Mother love should not be
turned into destruction —
accounting for the prohibi-
tion of boiling milk with
meat.
The first reference to

-

Settlement Construction Continues
Following Clash With Villagers

TEL AVIV (JTA)— Work vately owned land was
continued without incident touched .An agreement
Wednesday on an -access had been signed with the
road to a new settlement in local council and village
Galilee after clashes with elders to permit the work
l ocal Arab villagers on to proceed without
uesdayAn which .10 people harassment. -
But, when the bull-dozers
ere inrured and 38 ar-
rested for questioning and arrived, villagers began to
possible arraignment on demonstrate. They blocked
the road with piles of burn-
charges of stoning police
The clashes involved in- ing tires and stoned the JNF
habitant's of the Arab vil- drivers.
Police summoned to the
lage of Mailia who protested
the road being built by the scene were also stoned. Re-
Jewish National Fund on inforcements were called for
state-owned land where the and finally sprayed the
new settlement, Mitzpeh demonstrators with tear
(look-out) is located. gas. The injured included
According to senior police tractor drivers, police and
officers, the disturbances some local residents.
Five "look-out" settle-
were the result of political
incitement by the Rakah ments are scheduled to be
Communist Party and sup- built in that hilly region of
porters of the Palestine Lib- Galilee in the near future.
eration Organization. The The JNF said that the work
JNF insisted that no pri- will continue.

W

wrestling with God is that of
Jacob. Other wrestlings in
the psychological sense in-
clude Rachel and Leah (be-
cause of Rachel's childless-
ness), Jacob and Essatt,_and
the conflicts expressed by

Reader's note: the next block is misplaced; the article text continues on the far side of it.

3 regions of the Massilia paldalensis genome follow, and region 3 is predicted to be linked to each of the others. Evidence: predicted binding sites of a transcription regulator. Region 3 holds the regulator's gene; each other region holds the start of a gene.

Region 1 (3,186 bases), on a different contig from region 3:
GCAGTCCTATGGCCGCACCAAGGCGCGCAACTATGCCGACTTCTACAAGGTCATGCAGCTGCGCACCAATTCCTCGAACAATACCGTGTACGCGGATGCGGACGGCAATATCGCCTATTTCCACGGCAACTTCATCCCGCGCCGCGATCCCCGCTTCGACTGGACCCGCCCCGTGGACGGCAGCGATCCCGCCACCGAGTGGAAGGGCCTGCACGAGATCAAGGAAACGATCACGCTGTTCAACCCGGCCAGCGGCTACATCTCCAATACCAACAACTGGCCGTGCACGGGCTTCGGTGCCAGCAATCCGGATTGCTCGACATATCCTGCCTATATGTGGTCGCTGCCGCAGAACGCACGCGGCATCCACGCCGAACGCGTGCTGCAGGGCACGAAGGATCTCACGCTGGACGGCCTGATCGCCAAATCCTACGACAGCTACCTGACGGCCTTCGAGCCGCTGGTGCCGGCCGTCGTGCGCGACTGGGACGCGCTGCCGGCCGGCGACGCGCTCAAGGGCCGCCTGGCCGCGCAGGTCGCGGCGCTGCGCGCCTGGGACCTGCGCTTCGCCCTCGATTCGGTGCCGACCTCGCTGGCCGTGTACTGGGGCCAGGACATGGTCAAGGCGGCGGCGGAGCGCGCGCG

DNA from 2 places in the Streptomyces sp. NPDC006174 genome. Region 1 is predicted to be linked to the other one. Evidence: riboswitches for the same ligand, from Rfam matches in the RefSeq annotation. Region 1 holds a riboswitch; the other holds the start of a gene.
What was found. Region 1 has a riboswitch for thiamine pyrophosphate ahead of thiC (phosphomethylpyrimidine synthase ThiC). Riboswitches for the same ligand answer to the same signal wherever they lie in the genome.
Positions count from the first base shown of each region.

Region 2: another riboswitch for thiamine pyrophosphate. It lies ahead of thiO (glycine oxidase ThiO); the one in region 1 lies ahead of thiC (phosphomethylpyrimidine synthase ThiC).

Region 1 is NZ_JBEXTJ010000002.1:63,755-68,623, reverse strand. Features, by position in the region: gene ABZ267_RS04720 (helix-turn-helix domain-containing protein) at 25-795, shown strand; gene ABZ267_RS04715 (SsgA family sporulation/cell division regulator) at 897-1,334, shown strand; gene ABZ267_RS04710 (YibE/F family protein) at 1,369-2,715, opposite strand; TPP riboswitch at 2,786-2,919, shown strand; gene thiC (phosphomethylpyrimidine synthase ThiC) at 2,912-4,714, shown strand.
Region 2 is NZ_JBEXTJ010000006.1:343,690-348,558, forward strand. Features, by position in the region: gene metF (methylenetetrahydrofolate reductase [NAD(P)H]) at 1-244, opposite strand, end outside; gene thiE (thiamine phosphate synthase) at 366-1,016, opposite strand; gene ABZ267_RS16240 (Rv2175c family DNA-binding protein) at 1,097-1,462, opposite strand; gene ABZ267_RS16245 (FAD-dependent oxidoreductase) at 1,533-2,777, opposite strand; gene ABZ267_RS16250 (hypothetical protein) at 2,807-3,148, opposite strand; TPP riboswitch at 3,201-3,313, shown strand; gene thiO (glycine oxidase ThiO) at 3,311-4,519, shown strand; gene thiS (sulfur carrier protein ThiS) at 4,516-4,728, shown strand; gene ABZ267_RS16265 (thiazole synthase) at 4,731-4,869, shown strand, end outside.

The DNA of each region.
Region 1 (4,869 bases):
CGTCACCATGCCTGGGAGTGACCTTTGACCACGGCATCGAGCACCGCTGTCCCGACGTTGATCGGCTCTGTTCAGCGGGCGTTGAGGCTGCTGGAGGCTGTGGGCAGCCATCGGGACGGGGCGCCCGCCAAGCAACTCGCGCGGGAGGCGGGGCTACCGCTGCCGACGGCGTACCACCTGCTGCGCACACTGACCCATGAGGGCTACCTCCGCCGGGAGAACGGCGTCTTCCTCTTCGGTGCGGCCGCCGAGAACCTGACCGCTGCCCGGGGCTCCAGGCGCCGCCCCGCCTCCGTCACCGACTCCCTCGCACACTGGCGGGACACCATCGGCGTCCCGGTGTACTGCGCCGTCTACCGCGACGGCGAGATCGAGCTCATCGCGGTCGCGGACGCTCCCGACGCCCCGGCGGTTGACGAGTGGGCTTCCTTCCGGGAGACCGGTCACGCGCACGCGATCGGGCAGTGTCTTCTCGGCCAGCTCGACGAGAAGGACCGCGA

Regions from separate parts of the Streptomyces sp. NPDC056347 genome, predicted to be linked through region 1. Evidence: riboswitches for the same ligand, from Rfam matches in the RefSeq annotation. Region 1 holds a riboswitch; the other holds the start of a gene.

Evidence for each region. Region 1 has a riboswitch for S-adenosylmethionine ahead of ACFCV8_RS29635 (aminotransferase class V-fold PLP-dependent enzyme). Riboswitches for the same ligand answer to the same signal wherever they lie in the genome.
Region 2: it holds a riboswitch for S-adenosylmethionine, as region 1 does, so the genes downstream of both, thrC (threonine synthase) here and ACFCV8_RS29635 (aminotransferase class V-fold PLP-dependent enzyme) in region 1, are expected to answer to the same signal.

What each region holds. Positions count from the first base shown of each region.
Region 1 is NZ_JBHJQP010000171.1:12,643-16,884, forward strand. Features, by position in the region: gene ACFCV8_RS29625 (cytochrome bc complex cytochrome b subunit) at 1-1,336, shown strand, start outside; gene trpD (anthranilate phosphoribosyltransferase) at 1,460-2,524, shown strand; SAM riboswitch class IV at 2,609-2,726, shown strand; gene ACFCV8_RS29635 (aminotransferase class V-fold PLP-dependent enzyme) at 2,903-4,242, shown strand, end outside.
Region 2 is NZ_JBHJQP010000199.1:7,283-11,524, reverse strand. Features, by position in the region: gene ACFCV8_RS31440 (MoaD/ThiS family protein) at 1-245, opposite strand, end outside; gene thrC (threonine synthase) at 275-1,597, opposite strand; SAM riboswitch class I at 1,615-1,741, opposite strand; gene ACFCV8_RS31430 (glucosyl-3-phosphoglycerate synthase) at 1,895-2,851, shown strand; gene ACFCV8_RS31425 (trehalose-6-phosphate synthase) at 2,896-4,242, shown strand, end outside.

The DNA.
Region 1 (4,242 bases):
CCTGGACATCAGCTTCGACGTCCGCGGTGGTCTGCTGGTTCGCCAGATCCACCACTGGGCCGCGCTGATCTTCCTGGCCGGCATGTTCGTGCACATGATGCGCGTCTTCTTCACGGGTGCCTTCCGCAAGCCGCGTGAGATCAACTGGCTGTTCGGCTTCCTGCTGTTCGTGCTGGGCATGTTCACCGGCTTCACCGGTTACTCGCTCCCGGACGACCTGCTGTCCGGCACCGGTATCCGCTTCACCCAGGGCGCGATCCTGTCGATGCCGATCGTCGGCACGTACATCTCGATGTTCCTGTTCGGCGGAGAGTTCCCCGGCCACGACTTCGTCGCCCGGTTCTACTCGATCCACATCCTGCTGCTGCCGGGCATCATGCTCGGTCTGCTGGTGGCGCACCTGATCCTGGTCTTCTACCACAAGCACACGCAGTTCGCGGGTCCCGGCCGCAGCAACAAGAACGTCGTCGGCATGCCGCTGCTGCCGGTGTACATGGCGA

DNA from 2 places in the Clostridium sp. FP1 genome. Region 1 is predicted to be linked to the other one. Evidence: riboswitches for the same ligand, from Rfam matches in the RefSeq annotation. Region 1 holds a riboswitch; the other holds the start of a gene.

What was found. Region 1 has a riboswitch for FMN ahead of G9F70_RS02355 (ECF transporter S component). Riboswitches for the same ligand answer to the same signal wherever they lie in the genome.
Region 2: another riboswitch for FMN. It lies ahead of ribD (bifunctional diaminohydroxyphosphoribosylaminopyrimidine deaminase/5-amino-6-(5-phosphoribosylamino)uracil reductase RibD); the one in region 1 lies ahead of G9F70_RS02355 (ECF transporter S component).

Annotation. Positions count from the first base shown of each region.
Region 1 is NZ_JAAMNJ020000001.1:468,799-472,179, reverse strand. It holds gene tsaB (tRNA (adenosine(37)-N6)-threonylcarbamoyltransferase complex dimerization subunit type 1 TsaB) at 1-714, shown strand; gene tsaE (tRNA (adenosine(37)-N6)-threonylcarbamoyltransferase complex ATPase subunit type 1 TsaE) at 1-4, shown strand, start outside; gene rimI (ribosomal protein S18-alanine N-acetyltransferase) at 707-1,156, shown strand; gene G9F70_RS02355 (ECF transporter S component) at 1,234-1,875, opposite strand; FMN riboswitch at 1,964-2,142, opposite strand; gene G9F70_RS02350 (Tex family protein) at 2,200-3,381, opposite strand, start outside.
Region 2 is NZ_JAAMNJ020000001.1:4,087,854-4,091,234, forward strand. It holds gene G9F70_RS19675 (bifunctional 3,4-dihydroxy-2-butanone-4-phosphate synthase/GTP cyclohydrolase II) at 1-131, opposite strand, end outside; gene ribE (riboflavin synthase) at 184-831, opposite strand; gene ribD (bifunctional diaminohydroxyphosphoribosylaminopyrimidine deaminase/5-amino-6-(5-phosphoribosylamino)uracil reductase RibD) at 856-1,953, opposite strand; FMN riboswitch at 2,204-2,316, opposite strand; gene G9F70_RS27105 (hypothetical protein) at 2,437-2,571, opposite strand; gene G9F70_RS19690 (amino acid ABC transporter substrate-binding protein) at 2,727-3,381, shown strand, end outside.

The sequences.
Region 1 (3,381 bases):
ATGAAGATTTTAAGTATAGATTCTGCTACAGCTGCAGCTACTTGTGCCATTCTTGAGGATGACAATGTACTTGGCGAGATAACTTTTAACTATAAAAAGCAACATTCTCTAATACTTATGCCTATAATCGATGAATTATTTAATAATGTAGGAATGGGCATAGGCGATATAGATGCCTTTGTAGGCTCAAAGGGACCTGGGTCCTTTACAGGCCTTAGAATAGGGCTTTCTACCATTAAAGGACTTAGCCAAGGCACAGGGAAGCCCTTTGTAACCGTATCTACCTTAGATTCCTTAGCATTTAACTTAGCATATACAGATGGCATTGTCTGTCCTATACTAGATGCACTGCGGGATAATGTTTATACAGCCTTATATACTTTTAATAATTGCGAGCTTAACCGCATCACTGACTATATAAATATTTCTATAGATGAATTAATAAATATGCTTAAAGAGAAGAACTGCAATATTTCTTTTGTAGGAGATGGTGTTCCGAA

Moses in Egypt and in the
desert.
The author refers to Tisha
b'Av and the Holocaust,
asking the oft-repeated
question: How. could the
omnipotent God permit the
extermination of innocent
men, women and children?
Only one of God's supposed
replies persists in the mind
of the reviewer: "If you want
me to prevent evil, then you
will not be free to choose."
The author comments
that the hreaking of a glass--
at a wedding not only sig-
nifies the destruction of the

Temple, but also the idea
that in every constructive
action there is the inherent
potential of undoing and re-
pair.
In the final chapters,
Waskow urges religious
content in addition to secu-
lar Zionism, but he prefers
"Godwrestling" to the old
traditions. He wants to re-
late Torah to current life
and suggests a revision of
"Halakha" suitable to our
times.
This latter idea of bring-
ing Judaism into our daily
life (minus strictures and
dogma) could revitalize
Judaism and infuse new
energy and life into our
youth now seduced,by ag-
gressive- cults.
To the extent that the

REMEMBER

author- applied biblical con-
cepts to current problems he
succeeded in becoming re-
levant, contemporary and
meaningful.
This book represents the
credo of a liberal of Mandan
religious man with a Jewish
identity, psychologically
liberated, attempting to
reconcile the conflicts and
contradictions in contem-
porary Jewish life. It is in-
deed a worthy effort.